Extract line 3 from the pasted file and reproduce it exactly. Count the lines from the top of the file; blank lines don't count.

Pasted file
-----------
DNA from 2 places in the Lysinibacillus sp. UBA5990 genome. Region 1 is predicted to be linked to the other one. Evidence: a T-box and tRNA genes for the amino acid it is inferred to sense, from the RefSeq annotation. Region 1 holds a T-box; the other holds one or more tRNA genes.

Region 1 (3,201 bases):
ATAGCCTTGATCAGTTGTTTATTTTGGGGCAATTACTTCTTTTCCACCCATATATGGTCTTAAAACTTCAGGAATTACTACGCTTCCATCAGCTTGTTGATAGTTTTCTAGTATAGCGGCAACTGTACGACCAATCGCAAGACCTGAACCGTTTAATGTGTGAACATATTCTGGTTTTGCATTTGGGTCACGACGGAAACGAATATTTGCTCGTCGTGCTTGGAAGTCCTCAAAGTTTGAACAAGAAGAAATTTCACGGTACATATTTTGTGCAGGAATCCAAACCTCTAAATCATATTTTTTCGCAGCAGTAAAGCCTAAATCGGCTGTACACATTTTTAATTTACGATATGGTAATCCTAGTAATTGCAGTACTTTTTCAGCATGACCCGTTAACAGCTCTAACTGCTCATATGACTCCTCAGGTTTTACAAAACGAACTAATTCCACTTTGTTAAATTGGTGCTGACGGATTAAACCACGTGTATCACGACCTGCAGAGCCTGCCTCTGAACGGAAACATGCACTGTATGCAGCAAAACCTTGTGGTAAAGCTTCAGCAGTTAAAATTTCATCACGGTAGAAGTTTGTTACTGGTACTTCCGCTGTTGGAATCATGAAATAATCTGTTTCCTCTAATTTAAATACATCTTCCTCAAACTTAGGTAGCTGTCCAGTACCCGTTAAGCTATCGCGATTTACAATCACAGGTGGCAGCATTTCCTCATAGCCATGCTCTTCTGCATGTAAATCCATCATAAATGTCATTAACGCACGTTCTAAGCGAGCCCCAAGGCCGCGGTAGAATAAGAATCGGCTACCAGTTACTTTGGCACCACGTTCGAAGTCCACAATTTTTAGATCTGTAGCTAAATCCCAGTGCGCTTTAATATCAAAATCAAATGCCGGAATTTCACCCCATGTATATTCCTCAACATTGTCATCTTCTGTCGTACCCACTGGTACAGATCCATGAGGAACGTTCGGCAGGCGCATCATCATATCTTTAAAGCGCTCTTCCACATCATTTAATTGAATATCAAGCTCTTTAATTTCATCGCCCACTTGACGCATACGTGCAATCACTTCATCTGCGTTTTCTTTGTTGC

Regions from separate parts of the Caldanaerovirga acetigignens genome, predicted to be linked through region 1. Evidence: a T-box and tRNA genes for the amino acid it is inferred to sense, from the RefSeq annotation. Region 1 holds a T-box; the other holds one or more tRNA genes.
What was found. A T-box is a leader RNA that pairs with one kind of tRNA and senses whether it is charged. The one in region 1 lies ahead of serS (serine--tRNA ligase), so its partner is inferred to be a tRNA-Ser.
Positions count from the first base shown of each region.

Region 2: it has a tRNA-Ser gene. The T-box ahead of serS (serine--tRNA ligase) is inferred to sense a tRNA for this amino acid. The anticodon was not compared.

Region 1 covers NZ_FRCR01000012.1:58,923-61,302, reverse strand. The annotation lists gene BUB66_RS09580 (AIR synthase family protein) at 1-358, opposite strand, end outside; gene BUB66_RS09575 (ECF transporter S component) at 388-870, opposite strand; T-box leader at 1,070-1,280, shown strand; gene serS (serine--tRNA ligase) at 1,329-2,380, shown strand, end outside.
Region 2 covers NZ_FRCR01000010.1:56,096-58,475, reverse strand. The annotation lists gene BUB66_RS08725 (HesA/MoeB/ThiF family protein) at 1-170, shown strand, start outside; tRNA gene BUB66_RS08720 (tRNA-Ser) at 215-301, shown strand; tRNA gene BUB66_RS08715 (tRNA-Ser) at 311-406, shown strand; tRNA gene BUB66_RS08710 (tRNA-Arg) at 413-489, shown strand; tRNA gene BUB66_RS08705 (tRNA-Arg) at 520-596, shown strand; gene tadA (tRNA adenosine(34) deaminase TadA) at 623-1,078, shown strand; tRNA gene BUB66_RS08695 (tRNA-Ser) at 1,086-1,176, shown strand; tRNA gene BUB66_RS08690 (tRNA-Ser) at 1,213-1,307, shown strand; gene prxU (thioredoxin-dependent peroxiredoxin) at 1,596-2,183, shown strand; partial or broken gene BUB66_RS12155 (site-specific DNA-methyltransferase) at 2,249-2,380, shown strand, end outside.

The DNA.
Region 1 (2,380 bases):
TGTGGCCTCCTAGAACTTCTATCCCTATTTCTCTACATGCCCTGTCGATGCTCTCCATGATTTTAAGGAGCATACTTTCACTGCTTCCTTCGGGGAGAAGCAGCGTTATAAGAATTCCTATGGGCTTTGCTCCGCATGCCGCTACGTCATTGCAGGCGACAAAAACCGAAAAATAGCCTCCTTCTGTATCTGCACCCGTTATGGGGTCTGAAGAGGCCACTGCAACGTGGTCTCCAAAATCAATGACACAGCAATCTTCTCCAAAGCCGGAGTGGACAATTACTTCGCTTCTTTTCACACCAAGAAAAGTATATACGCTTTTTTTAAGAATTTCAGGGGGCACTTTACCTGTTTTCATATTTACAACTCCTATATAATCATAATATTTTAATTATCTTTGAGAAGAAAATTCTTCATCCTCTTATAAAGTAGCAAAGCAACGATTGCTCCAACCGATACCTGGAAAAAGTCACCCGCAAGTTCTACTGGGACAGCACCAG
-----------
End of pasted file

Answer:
ATAGCCTTGATCAGTTGTTTATTTTGGGGCAATTACTTCTTTTCCACCCATATATGGTCTTAAAACTTCAGGAATTACTACGCTTCCATCAGCTTGTTGATAGTTTTCTAGTATAGCGGCAACTGTACGACCAATCGCAAGACCTGAACCGTTTAATGTGTGAACATATTCTGGTTTTGCATTTGGGTCACGACGGAAACGAATATTTGCTCGTCGTGCTTGGAAGTCCTCAAAGTTTGAACAAGAAGAAATTTCACGGTACATATTTTGTGCAGGAATCCAAACCTCTAAATCATATTTTTTCGCAGCAGTAAAGCCTAAATCGGCTGTACACATTTTTAATTTACGATATGGTAATCCTAGTAATTGCAGTACTTTTTCAGCATGACCCGTTAACAGCTCTAACTGCTCATATGACTCCTCAGGTTTTACAAAACGAACTAATTCCACTTTGTTAAATTGGTGCTGACGGATTAAACCACGTGTATCACGACCTGCAGAGCCTGCCTCTGAACGGAAACATGCACTGTATGCAGCAAAACCTTGTGGTAAAGCTTCAGCAGTTAAAATTTCATCACGGTAGAAGTTTGTTACTGGTACTTCCGCTGTTGGAATCATGAAATAATCTGTTTCCTCTAATTTAAATACATCTTCCTCAAACTTAGGTAGCTGTCCAGTACCCGTTAAGCTATCGCGATTTACAATCACAGGTGGCAGCATTTCCTCATAGCCATGCTCTTCTGCATGTAAATCCATCATAAATGTCATTAACGCACGTTCTAAGCGAGCCCCAAGGCCGCGGTAGAATAAGAATCGGCTACCAGTTACTTTGGCACCACGTTCGAAGTCCACAATTTTTAGATCTGTAGCTAAATCCCAGTGCGCTTTAATATCAAAATCAAATGCCGGAATTTCACCCCATGTATATTCCTCAACATTGTCATCTTCTGTCGTACCCACTGGTACAGATCCATGAGGAACGTTCGGCAGGCGCATCATCATATCTTTAAAGCGCTCTTCCACATCATTTAATTGAATATCAAGCTCTTTAATTTCATCGCCCACTTGACGCATACGTGCAATCACTTCATCTGCGTTTTCTTTGTTGC